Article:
Texture Studies

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Texture Studies

  1. 1. A
few
words
about
cri0ques…
 Although these activities can at times leave an artist feeling vulnerable or inadequate, they are only intended to help you think more deeply about how you can be better. These activities are not meant to make you feel like a failure, but to help you know how to succeed.! We cannot grow in life nor can we grow in art if we do not have a source of objective feedback. A critique provides us with some insight into how our artwork is communicating without our personal feelings, attachment, thoughts processes, or biases getting in the way. Think of it as a friend telling you that you’ve got food in your teeth. They mean no harm, they are simply telling you something that you cannot see on your own.! Analyzing and talking about art helps us develop our own judgment skills. We do spend time judging all day long, be it deciding if that girl’s pants match her shirt or if we like what the cafeteria is serving for lunch. But it isn’t until we really sit down and think about why those colors don’t go together or what doesn’t quite taste right about the Tuna Surprise that we can avoid making the same mistakes in our clothing choices or cooking. Being able to talk about what works well and what needs growth in another person’s artwork helps us do the same thing with our work without feeling so bad about it. !
  2. 2. Assemblage
Cri-que
 1.  Put
up
your
composi-on
and
affix
the
s-cky
note
from
the
top
of
the
pile
on
 it.
 2.  Choose
a
number
out
of
the
hat
and
find
the
corresponding
artwork.
 3.  Discuss
the
following
topics
on
s-cky
notes:
 1.  Close
your
eyes.

Keep
them
closed.

When
you
open
them,
remember
 what
the
first
thins
is
that
you
no-ce.

Why
did
you
see
it
first?
 2.  Where
did
your
eyes
go
aIer
the
first
thing
you
no-ced?

What
elements
 and
principles
did
the
ar-st
use
to
direct
your
eyes
in
this
way?
 3.  Talk
about
the
composi-on
of
this
work.

Is
it
effec-ve
in
keeping
you
 engaged
in
the
work
of
art
or
would
you
move
or
change
something
to
 make
it
more
interes-ng?
 4.  What
are
the
strengths
of
this
piece?

Specifically
name
at
least
two
 things
that
keep
you
interested
in
this
work
of
art.
 5.  Based
on
what
you’ve
observed
about
the
strength's
of
this
piece,
give
 this
ar-st
a
few
ideas
of
how
they
can
challenge
themselves
on
the
next
 assignment.

What
are
some
areas
of
growth
that
this
person
could
 pursue?

What
could
they
do
to
make
this
work
even
beTer?
 4.  Affix
your
comments
to
the
edge
of
this
artwork.
 5.  Return
to
your
seat
and
wait
quietly
when
you
are
finished.

  3. 3. Texture
Studies
 1.  Observe your object with as much detail as you can. Feel it with your eyes closed. Find the darkest areas and the lightest highlights. Think about what the object is used for, how it is made, and how its texture is related to its purpose. What role does the texture play in the “life” of your object?! 2.  Describe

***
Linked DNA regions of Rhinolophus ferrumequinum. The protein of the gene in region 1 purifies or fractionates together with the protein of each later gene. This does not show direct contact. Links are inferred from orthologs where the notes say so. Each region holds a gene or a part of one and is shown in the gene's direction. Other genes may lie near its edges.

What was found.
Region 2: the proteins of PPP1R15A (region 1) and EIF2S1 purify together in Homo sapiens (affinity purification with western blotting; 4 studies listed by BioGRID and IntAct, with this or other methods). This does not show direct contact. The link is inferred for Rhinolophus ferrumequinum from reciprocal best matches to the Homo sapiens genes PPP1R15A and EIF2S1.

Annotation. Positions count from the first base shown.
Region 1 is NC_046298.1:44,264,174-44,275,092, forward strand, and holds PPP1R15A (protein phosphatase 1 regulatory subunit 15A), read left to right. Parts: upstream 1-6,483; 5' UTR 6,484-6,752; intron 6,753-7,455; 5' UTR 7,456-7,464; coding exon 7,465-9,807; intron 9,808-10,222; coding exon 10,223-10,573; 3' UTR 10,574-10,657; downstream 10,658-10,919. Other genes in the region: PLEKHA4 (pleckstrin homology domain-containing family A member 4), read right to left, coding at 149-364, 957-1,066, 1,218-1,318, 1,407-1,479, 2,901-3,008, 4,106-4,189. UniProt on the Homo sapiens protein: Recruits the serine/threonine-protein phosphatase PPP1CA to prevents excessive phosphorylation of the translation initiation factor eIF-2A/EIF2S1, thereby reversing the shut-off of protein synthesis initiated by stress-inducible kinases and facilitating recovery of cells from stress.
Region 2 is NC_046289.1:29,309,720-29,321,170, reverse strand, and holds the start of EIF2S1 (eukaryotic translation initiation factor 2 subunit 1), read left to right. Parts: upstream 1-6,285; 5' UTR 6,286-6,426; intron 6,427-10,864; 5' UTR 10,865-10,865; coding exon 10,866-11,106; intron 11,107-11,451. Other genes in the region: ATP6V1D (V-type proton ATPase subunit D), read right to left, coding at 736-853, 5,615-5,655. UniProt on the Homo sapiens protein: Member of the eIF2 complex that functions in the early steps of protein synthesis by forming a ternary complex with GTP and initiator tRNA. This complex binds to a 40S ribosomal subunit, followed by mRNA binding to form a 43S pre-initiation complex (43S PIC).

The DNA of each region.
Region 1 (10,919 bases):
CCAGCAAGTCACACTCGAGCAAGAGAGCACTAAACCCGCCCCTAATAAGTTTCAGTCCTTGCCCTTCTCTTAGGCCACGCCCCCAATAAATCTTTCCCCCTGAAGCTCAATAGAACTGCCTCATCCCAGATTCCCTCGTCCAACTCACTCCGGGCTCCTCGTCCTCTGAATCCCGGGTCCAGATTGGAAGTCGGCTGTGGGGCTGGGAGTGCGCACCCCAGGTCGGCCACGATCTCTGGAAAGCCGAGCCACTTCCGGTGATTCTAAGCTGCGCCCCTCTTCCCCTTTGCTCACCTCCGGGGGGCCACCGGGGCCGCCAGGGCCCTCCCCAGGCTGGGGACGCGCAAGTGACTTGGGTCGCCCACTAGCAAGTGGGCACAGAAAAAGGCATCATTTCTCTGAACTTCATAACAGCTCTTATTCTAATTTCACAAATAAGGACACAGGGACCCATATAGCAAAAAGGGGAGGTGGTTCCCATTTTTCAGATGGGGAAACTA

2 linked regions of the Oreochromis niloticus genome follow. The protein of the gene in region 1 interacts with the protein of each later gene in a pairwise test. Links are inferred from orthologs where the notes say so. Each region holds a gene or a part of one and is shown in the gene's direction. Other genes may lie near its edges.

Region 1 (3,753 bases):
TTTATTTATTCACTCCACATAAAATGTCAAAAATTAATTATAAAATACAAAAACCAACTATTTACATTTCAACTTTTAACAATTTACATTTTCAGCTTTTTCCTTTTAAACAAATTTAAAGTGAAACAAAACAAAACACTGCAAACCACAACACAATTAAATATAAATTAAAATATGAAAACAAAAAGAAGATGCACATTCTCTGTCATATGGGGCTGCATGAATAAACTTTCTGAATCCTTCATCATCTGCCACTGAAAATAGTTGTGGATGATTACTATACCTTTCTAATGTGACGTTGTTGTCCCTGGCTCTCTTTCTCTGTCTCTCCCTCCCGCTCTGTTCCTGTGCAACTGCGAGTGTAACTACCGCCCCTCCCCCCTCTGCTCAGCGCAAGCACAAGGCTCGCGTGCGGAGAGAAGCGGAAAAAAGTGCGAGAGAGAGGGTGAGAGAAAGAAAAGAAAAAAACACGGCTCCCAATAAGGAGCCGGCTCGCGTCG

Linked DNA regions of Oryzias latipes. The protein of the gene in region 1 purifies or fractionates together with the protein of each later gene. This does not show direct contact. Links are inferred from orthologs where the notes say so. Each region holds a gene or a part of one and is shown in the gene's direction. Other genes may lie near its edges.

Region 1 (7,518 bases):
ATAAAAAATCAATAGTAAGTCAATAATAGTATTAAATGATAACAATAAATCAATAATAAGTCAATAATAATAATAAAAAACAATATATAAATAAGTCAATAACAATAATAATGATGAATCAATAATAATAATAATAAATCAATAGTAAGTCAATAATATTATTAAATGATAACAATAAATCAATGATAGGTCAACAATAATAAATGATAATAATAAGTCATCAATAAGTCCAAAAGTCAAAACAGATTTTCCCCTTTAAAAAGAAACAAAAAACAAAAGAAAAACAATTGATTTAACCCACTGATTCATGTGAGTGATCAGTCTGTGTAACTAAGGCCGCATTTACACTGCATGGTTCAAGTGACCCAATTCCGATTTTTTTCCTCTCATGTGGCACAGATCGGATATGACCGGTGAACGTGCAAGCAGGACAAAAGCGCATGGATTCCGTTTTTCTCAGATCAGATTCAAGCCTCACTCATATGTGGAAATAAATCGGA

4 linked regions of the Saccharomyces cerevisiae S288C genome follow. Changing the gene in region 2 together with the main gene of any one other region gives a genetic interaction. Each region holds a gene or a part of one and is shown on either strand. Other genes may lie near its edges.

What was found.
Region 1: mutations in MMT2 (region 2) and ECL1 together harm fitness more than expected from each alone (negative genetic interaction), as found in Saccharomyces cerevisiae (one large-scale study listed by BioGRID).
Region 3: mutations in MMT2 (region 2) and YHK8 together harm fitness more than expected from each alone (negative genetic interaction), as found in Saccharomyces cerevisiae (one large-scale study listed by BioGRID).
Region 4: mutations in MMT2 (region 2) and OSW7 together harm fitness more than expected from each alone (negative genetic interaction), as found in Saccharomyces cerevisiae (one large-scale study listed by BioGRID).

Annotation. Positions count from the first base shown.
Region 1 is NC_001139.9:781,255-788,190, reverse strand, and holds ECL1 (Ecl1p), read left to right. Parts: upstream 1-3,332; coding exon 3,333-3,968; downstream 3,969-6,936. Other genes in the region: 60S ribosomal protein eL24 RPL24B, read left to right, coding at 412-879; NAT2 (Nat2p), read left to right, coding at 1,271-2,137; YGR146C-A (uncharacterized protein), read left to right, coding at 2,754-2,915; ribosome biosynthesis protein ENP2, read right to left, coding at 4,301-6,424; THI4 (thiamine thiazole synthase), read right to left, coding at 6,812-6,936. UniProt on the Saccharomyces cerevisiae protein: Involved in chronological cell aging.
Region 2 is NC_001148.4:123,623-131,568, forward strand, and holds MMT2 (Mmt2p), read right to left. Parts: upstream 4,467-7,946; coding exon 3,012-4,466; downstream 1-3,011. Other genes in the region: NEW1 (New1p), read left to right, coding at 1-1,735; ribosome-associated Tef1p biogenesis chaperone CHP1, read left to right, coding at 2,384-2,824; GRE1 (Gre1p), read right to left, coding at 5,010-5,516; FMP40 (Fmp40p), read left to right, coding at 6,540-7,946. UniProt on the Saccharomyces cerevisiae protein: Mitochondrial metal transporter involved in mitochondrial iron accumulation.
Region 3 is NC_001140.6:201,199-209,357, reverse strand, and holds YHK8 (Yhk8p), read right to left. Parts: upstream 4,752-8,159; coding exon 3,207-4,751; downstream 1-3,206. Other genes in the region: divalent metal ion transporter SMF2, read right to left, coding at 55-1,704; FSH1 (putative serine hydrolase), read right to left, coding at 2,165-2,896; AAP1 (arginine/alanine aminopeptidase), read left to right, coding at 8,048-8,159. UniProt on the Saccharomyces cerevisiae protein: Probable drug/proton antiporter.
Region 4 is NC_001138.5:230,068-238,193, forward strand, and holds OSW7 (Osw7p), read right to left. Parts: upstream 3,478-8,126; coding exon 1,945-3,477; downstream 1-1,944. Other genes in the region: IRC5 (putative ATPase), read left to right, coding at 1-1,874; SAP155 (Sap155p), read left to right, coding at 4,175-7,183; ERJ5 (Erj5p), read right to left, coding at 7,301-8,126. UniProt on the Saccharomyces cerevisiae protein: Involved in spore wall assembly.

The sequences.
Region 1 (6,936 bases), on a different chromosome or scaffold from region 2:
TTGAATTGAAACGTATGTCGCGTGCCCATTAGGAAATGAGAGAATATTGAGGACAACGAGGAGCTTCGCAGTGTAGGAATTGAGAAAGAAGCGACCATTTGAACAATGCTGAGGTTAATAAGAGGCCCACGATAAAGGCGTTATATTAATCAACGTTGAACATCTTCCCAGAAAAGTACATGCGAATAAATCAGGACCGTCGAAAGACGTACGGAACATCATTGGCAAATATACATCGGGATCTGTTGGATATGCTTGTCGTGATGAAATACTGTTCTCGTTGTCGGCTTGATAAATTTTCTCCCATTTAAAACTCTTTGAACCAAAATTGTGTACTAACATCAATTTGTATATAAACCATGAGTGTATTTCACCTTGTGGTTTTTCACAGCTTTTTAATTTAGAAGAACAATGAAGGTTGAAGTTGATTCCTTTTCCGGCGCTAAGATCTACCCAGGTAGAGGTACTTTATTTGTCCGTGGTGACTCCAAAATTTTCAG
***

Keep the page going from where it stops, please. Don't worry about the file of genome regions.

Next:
the
shape
and
texture
of
your
object
in
words.

Try
to
describe
the
texture
as
if
 you
were
telling
someone
without
a
sense
of
touch.

Describe
it
as
though
you
were
 explaining
it
to
a
blind
person.

What
shapes
are
there
within
the
texture?

Make
a
list
 of
of
ten
adjec-ves
that
describe
the
texture
of
your
object.
 3.  Distill the texture down to a basic pattern. What series of shapes can you find within the texture. Would you describe the texture as being geometric or organic? What basic shape best fits this texture? Design a pattern that might be applied to a fabric or wallpaper based on the texture of your object. What shapes will you use? What areas will be dark and what areas will be light? Is the pattern simple or complex?
  4. 4. 3.  Draw a two-inch square. With as much detail as you can, fill this square with the texture of your object. Draw the basic structure with pencil and fill in the rest with pen. Check the proportions within the texture to make sure everything is in the right place. Look for every nuance and shade within your values. Make sure you are using the full value scale! 4. Draw a four-inch square. Inside this square, do a zoomed-out drawing of your object so that you can tell what the whole thing is. Think about the composition of your object within this square. You object needs to touch at least two sides of your square. 5. Choose two more objects with textures strongly contrasting your original object. Place this textured object next to your first. Draw a second 4- inch square. Inside this square, draw the two new objects and your first object so that their textures fill the entire picture plane. Arrange the textures/ objects in a pleasing way (think about rule of thirds, amounts, balance, ect).!

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